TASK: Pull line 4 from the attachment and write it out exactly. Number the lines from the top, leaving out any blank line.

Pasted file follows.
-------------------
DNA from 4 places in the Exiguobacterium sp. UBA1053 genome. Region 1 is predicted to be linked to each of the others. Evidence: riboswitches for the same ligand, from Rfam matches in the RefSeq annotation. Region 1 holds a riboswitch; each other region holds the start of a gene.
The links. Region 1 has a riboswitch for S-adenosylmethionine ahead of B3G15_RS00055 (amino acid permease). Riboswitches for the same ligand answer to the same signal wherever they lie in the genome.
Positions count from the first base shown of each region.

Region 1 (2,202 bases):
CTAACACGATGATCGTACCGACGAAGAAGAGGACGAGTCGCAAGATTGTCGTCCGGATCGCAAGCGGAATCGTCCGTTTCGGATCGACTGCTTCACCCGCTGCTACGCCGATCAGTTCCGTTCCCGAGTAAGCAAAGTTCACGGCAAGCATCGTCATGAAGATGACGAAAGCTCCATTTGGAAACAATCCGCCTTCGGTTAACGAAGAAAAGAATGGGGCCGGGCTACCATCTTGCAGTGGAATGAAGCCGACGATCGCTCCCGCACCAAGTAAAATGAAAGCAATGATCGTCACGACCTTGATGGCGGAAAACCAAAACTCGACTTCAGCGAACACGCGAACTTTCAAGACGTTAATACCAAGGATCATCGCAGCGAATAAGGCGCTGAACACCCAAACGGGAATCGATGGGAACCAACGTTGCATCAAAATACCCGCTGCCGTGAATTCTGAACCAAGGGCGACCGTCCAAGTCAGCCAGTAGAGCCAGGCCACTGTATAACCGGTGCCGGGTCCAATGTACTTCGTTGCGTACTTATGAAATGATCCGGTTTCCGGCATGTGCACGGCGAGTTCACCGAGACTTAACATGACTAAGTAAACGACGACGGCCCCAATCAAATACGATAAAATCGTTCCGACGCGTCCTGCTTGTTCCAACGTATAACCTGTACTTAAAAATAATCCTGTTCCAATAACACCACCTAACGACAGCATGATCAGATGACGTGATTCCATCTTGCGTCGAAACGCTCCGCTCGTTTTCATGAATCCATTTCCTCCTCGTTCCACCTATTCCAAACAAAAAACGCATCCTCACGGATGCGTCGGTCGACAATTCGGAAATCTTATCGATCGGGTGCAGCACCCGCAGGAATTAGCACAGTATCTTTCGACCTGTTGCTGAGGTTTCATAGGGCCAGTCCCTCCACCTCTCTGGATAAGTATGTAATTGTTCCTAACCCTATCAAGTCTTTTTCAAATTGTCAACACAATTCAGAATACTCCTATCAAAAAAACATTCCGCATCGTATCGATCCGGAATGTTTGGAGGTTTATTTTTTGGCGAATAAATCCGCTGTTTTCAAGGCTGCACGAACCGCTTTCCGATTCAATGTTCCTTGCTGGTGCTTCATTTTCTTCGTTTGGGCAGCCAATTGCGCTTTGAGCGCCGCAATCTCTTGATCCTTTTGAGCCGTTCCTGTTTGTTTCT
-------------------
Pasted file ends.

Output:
Region 1 (2,202 bases):